In the same year, Christian pastor and World Vision Australia advisor Jarrod McKenna sought funding for a charitable mortgage through rapid social media campaigning. McKenna and his wife Teresa Lee came up with the idea to transform a former methamphetamine drug lab into medium-term accommodation at below-market rates for refugees transitioning to Australia. The family sought a loan of $600,000 to buy the property in Perth, Western Australia, but 14 institutions knocked back the loan request. “When our last hope declined us, we almost gave up,” McKenna says.

“But then a friend said they had AU$40,000 saved for their own house that they would like to lend to us. That’s when we got thinking, maybe the banks won’t lend us money, but the community will be our bank instead.” Lee and McKenna then created a social media and ‘crowdmortgaging’ campaign that sought similar loans from family, friends and the extended community using their own peer-to-peer website platform. It took just 13 days to raise the money with the last amount coming in just five minutes before their deadline and the couple are now repaying their social media lenders.

It takes thoughtful planning and smart execution to support a crowdfunding campaign such as the aforementioned. Author, blogger and non-profit fundraising trainer Beth Kanter believes organisations need to inspire people and give them a sense of ownership over the success of the campaign. Kanter blogs on how non-profits leverage networks and data for social change, building up an online and offline community, creating great projects, and then asking the community to fund them through donations. This helps non-profits tap into new donors because the people that support these campaigns tap into their personal networks. No matter how big or small, these can help with sustainability and act as a means of recruiting new donors. It also poses a simple way of marketing an organisation’s stance or primary cause. The marketing is left up to donors, supporters and influencers in the media with similar interests as they work to share the cause and subsequently create a momentum to raise funds.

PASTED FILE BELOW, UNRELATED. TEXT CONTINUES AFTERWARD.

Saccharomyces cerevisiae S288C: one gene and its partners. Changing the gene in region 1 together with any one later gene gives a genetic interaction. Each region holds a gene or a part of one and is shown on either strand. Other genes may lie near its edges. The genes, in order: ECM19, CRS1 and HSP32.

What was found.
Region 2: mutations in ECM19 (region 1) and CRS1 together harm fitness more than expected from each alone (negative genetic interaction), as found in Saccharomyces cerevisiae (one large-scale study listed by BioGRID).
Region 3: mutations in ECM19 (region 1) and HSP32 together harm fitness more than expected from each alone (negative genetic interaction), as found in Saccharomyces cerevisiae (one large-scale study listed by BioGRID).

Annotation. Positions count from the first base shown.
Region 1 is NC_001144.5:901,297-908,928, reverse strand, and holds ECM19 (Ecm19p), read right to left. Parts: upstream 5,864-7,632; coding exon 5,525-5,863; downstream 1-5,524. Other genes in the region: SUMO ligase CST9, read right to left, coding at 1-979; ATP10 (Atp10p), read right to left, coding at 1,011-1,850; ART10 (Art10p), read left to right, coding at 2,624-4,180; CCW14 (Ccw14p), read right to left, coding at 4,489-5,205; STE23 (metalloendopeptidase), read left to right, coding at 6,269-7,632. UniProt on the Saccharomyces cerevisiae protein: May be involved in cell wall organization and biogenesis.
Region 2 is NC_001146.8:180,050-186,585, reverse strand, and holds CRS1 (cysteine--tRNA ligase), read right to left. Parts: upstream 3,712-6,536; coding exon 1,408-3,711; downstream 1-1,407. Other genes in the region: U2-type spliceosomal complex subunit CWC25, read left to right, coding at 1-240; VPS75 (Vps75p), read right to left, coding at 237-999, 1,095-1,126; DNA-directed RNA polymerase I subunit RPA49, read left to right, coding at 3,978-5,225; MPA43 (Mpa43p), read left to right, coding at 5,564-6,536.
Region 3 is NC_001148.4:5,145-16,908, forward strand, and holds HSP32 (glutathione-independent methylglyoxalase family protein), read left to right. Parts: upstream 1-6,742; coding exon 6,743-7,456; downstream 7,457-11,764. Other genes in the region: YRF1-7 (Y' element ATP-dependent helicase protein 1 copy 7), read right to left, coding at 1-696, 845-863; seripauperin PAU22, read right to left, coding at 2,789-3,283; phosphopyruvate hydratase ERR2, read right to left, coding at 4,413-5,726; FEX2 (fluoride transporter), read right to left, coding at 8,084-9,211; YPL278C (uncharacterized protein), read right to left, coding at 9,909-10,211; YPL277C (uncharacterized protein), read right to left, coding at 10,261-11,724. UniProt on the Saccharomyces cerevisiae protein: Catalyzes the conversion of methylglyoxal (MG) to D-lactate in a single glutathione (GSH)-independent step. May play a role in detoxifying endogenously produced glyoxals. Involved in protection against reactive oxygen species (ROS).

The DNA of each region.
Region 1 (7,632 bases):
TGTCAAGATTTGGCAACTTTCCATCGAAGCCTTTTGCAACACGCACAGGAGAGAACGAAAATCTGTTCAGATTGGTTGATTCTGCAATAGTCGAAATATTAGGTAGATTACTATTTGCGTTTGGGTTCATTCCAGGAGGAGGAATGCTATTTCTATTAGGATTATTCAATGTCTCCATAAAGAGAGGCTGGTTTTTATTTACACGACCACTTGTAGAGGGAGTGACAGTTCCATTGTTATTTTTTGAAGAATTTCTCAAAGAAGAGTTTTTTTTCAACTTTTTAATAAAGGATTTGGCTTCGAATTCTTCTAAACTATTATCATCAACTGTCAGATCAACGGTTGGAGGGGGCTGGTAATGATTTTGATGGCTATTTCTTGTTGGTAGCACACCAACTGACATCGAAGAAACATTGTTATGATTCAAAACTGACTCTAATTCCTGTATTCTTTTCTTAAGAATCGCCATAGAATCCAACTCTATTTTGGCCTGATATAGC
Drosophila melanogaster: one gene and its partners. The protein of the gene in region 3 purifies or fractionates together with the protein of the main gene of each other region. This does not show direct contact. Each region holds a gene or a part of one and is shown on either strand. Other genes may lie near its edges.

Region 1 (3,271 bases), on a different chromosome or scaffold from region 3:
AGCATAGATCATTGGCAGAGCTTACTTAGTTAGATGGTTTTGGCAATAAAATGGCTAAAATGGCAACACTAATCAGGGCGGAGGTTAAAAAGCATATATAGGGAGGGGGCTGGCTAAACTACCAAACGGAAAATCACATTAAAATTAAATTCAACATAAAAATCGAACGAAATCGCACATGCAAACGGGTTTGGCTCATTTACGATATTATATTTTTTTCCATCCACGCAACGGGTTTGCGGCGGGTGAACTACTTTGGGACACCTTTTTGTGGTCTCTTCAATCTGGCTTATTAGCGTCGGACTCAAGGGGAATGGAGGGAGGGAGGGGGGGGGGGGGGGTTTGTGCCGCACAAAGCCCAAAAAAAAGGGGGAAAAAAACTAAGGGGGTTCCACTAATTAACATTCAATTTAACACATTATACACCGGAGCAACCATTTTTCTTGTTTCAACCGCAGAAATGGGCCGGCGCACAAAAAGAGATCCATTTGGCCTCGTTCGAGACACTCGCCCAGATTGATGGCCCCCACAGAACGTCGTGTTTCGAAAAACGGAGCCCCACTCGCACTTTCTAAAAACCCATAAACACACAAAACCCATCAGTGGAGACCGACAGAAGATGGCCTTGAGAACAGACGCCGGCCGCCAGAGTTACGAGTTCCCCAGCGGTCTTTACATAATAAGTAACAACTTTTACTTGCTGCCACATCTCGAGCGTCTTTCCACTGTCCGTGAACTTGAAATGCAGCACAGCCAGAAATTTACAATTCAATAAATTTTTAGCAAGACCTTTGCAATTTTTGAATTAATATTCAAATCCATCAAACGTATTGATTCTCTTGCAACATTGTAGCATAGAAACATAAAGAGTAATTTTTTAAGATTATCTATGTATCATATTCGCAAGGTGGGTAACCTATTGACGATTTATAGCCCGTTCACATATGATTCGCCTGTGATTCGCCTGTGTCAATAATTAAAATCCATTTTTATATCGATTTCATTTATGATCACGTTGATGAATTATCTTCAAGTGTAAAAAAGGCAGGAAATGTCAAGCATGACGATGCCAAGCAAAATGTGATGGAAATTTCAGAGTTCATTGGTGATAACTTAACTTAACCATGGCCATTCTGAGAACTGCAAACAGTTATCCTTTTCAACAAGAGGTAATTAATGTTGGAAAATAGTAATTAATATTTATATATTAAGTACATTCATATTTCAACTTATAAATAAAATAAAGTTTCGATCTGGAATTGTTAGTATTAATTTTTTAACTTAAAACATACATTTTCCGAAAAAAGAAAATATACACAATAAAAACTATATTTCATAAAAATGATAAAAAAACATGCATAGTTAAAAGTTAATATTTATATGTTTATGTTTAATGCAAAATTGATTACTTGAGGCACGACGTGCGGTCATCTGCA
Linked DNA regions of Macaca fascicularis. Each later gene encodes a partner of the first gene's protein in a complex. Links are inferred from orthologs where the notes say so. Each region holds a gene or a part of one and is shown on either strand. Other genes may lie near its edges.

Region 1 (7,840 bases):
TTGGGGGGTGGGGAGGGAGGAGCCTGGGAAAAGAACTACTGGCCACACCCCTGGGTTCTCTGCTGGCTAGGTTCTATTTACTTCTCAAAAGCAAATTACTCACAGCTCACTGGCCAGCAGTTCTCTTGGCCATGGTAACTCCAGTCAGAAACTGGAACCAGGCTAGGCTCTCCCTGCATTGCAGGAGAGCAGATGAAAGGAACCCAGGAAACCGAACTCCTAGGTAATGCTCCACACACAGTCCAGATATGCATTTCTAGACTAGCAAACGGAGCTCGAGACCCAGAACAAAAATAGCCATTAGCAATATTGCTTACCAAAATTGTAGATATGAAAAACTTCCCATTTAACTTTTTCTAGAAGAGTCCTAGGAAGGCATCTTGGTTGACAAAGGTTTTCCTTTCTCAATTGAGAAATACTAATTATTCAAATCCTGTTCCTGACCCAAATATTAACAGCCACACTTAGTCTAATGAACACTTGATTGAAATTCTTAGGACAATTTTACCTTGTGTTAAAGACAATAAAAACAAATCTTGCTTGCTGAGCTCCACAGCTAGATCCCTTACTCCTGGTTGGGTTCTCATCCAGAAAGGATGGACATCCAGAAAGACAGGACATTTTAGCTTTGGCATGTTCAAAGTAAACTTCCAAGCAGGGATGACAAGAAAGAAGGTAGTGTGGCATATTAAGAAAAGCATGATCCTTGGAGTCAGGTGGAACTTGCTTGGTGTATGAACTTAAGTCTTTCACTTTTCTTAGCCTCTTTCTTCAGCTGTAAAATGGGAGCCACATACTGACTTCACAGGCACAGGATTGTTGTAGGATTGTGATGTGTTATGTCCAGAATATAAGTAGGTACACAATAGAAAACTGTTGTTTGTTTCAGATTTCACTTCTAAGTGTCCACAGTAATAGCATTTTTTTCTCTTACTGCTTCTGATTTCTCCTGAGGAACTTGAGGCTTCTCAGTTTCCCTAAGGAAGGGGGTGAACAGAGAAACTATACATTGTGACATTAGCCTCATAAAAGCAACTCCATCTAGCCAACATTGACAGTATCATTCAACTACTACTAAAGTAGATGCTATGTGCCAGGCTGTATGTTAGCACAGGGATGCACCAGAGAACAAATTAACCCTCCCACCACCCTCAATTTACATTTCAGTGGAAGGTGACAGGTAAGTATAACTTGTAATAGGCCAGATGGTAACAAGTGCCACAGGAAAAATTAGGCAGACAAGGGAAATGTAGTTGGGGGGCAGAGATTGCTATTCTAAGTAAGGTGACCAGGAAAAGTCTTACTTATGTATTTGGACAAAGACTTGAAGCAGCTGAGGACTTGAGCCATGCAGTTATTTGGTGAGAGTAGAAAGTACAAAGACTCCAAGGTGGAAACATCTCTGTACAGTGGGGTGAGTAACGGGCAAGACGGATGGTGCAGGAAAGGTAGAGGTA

Kanter asserts that social media-infused fundraising has goals beyond the dollars raised. Her point relates to the retention and interaction with the same network of people who helped to fundraise for a certain project or cause. For example, Jarrod McKenna and Teresa Lee keep past donors and lenders updated on the progress of The First Home Project and how the families are getting along. Ultimately, this is important for engagement. It allows organisations or individuals to interact with donors over messaging or update services, which means people are continually informed on the progress of the project, making it possible for potential donors to be kept updated on future initiatives proposed by certain organisations. This then creates a perfect circle, allowing for non-profit organisations to continue the social media momentum for the issues and causes they feel passionate about.

Posing a more efficient yet different avenue of securing finance, it is no wonder crowdfunding is becoming the ‘darling’ of non-profits. The simple method of crowdfunding on a peer-to-peer campaigning platform proves important for non-profits who are searching for fast but long-lasting engagement, networking and marketing of a meaningful cause or project.